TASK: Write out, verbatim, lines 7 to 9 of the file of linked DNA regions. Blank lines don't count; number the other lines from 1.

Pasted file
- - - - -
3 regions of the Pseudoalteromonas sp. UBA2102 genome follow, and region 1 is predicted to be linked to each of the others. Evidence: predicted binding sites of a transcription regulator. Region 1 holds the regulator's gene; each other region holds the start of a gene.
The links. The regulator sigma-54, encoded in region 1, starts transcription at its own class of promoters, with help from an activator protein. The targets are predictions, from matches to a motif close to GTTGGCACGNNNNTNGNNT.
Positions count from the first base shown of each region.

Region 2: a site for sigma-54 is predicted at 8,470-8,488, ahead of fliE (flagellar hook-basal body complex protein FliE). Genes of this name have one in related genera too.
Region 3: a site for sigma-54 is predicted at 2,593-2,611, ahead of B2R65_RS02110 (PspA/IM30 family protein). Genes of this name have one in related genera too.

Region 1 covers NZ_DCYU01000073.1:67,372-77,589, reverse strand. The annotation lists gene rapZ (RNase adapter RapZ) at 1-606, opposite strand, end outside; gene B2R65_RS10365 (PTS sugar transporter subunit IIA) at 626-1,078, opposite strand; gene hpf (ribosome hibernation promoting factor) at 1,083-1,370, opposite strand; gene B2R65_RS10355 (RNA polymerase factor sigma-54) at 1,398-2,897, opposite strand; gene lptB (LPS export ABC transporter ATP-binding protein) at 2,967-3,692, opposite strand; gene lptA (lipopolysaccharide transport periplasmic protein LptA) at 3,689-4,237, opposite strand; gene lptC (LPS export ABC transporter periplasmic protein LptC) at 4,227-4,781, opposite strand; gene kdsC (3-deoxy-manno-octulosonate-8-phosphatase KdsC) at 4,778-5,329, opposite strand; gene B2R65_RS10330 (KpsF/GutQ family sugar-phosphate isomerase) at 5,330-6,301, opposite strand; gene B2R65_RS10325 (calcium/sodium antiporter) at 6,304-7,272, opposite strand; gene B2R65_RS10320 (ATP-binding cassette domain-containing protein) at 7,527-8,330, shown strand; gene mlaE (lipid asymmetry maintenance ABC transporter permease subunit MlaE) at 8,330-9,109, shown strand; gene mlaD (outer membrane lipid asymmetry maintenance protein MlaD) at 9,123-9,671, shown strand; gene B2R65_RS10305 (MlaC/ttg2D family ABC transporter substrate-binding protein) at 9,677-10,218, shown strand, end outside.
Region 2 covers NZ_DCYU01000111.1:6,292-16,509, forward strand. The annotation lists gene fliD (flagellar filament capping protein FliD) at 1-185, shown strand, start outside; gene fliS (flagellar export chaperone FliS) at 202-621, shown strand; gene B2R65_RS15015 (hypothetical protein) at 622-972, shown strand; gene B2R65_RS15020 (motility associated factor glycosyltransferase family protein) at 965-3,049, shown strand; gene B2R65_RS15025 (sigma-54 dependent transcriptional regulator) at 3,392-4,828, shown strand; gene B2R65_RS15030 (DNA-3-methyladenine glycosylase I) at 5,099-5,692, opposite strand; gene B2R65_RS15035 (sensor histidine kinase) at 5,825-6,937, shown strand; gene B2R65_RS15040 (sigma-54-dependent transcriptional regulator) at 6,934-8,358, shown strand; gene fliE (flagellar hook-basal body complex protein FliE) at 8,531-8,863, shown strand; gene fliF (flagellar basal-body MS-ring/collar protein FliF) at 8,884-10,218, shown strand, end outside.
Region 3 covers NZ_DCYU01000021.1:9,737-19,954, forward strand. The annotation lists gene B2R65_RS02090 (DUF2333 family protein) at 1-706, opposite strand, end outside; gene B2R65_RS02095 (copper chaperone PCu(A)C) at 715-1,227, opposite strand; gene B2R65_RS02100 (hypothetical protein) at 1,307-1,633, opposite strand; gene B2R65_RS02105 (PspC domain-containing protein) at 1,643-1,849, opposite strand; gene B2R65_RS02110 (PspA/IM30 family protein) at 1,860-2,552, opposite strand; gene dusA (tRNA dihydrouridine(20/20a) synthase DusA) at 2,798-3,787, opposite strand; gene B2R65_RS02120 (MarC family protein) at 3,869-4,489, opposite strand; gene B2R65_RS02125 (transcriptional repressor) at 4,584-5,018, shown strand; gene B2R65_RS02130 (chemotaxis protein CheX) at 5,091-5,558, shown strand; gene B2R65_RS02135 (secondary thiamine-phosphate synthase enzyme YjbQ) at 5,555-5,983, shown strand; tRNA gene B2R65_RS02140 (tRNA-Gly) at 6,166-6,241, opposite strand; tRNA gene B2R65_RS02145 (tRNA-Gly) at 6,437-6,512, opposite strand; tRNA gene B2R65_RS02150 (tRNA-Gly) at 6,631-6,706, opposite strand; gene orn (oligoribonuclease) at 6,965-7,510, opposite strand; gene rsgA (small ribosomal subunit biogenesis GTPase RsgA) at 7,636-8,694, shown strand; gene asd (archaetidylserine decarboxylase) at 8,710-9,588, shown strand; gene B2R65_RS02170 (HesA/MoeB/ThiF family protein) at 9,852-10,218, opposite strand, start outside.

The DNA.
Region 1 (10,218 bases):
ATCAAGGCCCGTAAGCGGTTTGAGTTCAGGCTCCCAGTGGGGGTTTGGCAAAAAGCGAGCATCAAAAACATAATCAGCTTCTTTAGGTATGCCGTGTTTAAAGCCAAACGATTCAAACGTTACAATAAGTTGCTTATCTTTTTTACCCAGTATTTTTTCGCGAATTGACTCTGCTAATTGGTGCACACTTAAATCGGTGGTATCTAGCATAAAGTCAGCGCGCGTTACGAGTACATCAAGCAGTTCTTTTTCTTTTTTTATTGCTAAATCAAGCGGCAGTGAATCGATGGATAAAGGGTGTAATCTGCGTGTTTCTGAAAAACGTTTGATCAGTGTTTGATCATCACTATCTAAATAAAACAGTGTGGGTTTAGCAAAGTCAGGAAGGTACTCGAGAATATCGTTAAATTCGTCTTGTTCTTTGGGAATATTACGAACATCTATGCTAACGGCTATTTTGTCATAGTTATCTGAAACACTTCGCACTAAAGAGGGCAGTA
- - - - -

Region 2 covers NZ_DCYU01000111.1:6,292-16,509, forward strand. The annotation lists gene fliD (flagellar filament capping protein FliD) at 1-185, shown strand, start outside; gene fliS (flagellar export chaperone FliS) at 202-621, shown strand; gene B2R65_RS15015 (hypothetical protein) at 622-972, shown strand; gene B2R65_RS15020 (motility associated factor glycosyltransferase family protein) at 965-3,049, shown strand; gene B2R65_RS15025 (sigma-54 dependent transcriptional regulator) at 3,392-4,828, shown strand; gene B2R65_RS15030 (DNA-3-methyladenine glycosylase I) at 5,099-5,692, opposite strand; gene B2R65_RS15035 (sensor histidine kinase) at 5,825-6,937, shown strand; gene B2R65_RS15040 (sigma-54-dependent transcriptional regulator) at 6,934-8,358, shown strand; gene fliE (flagellar hook-basal body complex protein FliE) at 8,531-8,863, shown strand; gene fliF (flagellar basal-body MS-ring/collar protein FliF) at 8,884-10,218, shown strand, end outside.
Region 3 covers NZ_DCYU01000021.1:9,737-19,954, forward strand. The annotation lists gene B2R65_RS02090 (DUF2333 family protein) at 1-706, opposite strand, end outside; gene B2R65_RS02095 (copper chaperone PCu(A)C) at 715-1,227, opposite strand; gene B2R65_RS02100 (hypothetical protein) at 1,307-1,633, opposite strand; gene B2R65_RS02105 (PspC domain-containing protein) at 1,643-1,849, opposite strand; gene B2R65_RS02110 (PspA/IM30 family protein) at 1,860-2,552, opposite strand; gene dusA (tRNA dihydrouridine(20/20a) synthase DusA) at 2,798-3,787, opposite strand; gene B2R65_RS02120 (MarC family protein) at 3,869-4,489, opposite strand; gene B2R65_RS02125 (transcriptional repressor) at 4,584-5,018, shown strand; gene B2R65_RS02130 (chemotaxis protein CheX) at 5,091-5,558, shown strand; gene B2R65_RS02135 (secondary thiamine-phosphate synthase enzyme YjbQ) at 5,555-5,983, shown strand; tRNA gene B2R65_RS02140 (tRNA-Gly) at 6,166-6,241, opposite strand; tRNA gene B2R65_RS02145 (tRNA-Gly) at 6,437-6,512, opposite strand; tRNA gene B2R65_RS02150 (tRNA-Gly) at 6,631-6,706, opposite strand; gene orn (oligoribonuclease) at 6,965-7,510, opposite strand; gene rsgA (small ribosomal subunit biogenesis GTPase RsgA) at 7,636-8,694, shown strand; gene asd (archaetidylserine decarboxylase) at 8,710-9,588, shown strand; gene B2R65_RS02170 (HesA/MoeB/ThiF family protein) at 9,852-10,218, opposite strand, start outside.

The DNA.